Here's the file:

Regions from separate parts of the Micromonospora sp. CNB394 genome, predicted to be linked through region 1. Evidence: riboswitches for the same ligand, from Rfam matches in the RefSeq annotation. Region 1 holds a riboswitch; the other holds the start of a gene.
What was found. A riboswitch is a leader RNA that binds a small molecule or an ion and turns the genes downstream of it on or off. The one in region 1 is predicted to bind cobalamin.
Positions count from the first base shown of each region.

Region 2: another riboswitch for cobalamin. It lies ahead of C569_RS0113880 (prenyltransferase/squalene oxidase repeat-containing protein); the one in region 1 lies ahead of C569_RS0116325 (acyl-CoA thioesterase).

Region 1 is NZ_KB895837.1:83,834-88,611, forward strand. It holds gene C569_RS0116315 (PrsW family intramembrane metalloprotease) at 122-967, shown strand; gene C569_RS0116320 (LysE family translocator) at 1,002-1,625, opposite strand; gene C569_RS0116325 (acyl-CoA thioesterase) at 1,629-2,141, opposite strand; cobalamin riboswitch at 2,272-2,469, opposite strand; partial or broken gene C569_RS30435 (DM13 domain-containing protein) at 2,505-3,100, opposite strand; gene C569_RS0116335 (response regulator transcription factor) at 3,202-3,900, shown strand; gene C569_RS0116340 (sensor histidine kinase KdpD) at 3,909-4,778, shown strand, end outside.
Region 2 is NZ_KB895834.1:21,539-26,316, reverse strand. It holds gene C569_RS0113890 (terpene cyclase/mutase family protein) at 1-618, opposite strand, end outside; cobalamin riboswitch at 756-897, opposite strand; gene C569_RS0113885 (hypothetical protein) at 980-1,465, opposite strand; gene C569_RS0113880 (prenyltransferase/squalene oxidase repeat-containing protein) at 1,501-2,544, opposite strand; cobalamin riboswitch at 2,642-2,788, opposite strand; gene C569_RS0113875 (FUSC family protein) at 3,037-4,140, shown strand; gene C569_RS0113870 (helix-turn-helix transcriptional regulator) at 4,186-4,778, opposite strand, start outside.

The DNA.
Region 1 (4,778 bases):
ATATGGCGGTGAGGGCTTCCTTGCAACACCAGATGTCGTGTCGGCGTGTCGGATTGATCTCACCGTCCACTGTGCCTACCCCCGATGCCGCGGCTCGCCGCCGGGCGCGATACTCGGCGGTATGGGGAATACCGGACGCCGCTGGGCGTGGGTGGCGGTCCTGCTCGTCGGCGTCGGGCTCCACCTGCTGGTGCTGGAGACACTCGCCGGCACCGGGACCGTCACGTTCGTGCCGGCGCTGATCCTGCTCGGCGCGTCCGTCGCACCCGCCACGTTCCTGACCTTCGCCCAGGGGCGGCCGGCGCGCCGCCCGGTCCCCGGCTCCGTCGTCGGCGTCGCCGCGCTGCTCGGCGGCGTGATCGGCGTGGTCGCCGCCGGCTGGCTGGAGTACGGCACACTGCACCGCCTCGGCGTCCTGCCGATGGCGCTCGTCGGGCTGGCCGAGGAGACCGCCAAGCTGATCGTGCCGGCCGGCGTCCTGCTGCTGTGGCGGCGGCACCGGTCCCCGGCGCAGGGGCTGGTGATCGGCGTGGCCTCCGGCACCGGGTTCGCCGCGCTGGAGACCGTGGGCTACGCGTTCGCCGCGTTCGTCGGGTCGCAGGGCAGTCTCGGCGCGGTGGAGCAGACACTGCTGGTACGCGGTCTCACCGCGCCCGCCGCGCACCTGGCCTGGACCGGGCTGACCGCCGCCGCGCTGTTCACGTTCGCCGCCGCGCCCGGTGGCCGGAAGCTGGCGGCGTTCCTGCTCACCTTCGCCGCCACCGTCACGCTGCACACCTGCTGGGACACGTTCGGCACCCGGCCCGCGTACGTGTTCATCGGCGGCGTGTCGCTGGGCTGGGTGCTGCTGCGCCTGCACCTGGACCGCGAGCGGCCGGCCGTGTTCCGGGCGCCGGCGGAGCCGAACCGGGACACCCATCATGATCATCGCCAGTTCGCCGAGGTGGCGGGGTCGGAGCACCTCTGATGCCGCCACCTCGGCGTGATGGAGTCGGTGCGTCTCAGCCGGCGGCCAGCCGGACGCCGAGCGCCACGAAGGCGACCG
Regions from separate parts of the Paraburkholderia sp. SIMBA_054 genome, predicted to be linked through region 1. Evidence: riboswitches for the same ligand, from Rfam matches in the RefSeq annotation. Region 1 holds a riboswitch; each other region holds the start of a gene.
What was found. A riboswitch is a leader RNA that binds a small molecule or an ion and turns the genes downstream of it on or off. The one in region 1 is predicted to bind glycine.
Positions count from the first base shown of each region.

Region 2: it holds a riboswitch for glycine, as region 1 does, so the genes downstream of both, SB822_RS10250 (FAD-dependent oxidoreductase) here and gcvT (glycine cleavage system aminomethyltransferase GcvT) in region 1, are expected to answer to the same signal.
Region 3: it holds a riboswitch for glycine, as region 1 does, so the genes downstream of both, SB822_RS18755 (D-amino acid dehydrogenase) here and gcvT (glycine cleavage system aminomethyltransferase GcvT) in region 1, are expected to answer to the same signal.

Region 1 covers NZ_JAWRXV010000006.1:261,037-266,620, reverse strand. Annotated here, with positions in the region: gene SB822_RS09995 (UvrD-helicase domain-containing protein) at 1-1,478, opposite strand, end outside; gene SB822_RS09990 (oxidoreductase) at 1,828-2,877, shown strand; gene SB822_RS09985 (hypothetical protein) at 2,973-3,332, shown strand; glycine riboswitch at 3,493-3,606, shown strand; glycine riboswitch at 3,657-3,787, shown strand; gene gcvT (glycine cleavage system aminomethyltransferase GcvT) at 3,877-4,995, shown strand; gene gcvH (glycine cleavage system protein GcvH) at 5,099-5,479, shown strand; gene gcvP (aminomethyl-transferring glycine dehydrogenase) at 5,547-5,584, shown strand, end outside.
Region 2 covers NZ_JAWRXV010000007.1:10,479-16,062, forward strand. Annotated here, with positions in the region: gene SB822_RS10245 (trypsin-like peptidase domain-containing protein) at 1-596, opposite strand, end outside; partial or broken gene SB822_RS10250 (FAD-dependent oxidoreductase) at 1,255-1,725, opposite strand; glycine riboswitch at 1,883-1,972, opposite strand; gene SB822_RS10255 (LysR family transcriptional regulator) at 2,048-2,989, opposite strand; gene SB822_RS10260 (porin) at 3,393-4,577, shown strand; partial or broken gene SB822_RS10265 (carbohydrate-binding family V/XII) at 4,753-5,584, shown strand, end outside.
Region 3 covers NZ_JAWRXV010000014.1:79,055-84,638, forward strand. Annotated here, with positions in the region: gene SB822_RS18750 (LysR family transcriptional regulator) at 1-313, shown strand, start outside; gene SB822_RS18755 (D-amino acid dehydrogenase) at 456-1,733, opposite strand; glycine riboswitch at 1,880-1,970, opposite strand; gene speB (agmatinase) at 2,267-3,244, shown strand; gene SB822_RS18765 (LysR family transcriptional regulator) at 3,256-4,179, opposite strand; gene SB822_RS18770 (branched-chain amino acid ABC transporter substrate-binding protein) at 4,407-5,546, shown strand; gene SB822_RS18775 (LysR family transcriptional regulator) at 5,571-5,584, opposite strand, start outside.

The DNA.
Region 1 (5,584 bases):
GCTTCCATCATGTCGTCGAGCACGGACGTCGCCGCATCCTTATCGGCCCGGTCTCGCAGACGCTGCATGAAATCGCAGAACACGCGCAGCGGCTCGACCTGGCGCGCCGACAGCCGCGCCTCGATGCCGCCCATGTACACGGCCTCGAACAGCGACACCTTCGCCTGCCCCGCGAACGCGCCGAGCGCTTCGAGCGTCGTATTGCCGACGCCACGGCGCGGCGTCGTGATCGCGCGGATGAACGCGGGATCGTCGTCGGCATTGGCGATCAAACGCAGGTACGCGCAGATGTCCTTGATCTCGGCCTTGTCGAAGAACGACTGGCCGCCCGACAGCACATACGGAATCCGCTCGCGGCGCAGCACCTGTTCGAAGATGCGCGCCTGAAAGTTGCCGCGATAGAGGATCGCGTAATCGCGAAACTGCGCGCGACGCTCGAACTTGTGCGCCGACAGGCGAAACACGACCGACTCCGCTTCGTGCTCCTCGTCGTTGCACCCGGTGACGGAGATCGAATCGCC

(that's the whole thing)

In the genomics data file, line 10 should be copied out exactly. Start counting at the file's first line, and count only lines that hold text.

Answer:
Regions from separate parts of the Paraburkholderia sp. SIMBA_054 genome, predicted to be linked through region 1. Evidence: riboswitches for the same ligand, from Rfam matches in the RefSeq annotation. Region 1 holds a riboswitch; each other region holds the start of a gene.